Thanks again for all the expert advice & help. Until next time.....

Best Regards!
 
  #9  
Old 12-09-02, 09:40 PM
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Your drainline will not be "hurt" anymore than it already is by using a roto-rooter type drain cleaner.
It would be possible to knock out chunks of busted tile, but you would have noticed this by the cable kinking up into a whip which trys to beat you to death as it spins.

The chemical you mentioned will work as well as any copper suphate based product. These compunds react with the roots by having them dehydrate, by absorbing the copper salt, and then the roots erode away. Cracks still remain in drain which allow more root pentration, and will ultimately result in drainline failure. But, by then you will have replaced the line...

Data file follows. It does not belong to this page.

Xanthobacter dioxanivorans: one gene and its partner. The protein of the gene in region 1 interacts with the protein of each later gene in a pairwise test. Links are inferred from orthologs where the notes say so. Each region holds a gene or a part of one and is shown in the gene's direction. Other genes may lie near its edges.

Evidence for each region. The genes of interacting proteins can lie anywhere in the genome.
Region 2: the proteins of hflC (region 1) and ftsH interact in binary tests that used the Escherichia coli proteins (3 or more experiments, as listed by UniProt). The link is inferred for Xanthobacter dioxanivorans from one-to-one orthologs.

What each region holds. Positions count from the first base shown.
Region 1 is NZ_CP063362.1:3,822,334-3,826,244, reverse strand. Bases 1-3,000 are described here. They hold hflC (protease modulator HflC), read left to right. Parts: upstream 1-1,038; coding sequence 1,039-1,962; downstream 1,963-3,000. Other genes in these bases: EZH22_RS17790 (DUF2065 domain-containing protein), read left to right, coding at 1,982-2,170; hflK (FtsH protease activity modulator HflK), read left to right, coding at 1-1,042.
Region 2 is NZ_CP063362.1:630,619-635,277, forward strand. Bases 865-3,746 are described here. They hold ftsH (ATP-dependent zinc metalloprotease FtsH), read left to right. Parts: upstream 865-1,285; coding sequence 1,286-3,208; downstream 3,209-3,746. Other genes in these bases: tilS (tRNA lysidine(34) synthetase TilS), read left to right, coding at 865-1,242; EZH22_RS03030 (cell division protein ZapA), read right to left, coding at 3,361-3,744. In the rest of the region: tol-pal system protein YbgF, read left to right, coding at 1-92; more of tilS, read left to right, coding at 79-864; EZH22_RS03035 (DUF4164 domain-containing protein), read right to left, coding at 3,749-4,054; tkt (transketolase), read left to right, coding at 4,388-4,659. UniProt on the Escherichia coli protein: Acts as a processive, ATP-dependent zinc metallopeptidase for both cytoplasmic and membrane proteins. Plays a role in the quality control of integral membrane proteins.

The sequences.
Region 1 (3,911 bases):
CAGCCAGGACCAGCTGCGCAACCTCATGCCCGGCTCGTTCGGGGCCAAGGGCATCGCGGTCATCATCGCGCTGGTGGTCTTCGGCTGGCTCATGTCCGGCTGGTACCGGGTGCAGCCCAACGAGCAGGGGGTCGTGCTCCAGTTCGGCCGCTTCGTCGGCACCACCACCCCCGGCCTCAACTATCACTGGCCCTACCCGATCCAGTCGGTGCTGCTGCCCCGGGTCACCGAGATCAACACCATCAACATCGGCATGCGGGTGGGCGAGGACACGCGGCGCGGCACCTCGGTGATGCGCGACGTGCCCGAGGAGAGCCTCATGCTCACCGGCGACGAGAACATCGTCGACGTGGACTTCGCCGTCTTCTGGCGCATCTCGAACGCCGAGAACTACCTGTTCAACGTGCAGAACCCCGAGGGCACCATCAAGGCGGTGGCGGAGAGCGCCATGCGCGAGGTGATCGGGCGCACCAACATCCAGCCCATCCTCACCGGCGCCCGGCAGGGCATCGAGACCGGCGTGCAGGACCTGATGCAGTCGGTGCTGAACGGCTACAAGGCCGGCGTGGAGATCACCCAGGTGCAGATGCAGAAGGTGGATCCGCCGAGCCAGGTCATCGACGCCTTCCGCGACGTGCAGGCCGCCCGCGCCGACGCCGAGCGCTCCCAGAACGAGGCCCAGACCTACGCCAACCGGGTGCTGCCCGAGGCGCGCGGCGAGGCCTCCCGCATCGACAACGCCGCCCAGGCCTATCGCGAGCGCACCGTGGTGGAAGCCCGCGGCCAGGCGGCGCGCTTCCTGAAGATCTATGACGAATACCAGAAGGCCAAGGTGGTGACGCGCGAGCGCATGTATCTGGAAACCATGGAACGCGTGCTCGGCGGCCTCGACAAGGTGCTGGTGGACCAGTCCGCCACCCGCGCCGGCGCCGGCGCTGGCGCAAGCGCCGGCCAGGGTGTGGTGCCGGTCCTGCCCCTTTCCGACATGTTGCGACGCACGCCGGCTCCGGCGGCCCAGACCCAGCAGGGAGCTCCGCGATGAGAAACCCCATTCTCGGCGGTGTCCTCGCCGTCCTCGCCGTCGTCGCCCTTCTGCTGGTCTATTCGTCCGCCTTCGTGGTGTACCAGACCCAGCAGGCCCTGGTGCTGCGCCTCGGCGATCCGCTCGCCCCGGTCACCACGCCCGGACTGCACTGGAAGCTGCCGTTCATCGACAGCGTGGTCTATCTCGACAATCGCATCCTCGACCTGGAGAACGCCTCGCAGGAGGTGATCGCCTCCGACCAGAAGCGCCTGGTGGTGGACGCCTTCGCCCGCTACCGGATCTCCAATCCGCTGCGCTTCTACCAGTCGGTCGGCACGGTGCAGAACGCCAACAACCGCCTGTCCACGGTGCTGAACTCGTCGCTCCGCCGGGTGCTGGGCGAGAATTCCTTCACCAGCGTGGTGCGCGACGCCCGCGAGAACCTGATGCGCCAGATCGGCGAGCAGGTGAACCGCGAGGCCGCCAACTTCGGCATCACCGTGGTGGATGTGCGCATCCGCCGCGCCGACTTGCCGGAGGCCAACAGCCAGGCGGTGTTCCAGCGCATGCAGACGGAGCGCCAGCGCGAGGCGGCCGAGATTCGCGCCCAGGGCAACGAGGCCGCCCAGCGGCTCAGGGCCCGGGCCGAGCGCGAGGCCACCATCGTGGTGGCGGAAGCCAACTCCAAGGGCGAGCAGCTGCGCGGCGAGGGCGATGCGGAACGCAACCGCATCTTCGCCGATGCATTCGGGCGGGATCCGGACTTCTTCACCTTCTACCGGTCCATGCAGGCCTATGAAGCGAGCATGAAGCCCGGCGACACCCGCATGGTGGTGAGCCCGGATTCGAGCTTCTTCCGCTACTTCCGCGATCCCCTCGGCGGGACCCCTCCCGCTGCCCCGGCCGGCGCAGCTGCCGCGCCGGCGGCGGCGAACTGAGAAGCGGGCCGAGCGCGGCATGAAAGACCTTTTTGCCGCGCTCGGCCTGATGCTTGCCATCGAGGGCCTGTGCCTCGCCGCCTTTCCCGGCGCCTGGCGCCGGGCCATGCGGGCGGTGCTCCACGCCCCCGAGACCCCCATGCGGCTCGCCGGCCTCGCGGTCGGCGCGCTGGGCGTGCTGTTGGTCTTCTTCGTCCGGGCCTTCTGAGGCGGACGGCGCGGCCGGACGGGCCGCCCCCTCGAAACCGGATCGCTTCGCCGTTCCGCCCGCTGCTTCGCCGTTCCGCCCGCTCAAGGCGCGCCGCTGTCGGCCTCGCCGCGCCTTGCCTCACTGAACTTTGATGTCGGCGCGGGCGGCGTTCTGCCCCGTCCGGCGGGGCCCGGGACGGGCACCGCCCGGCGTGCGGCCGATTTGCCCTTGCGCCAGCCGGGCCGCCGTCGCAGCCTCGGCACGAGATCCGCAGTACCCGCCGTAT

More questions, ask away and someone will help you out....
 
  #10  
Old 12-11-02, 12:11 PM
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Chemicls work ok if they can stay in the line. Problem is when you flush it down it runs through to the sewer on the street and is only in contact with the roots for a few seconds. If this was a septic tile bed that would be a different story. The water stays in tiles to disipate.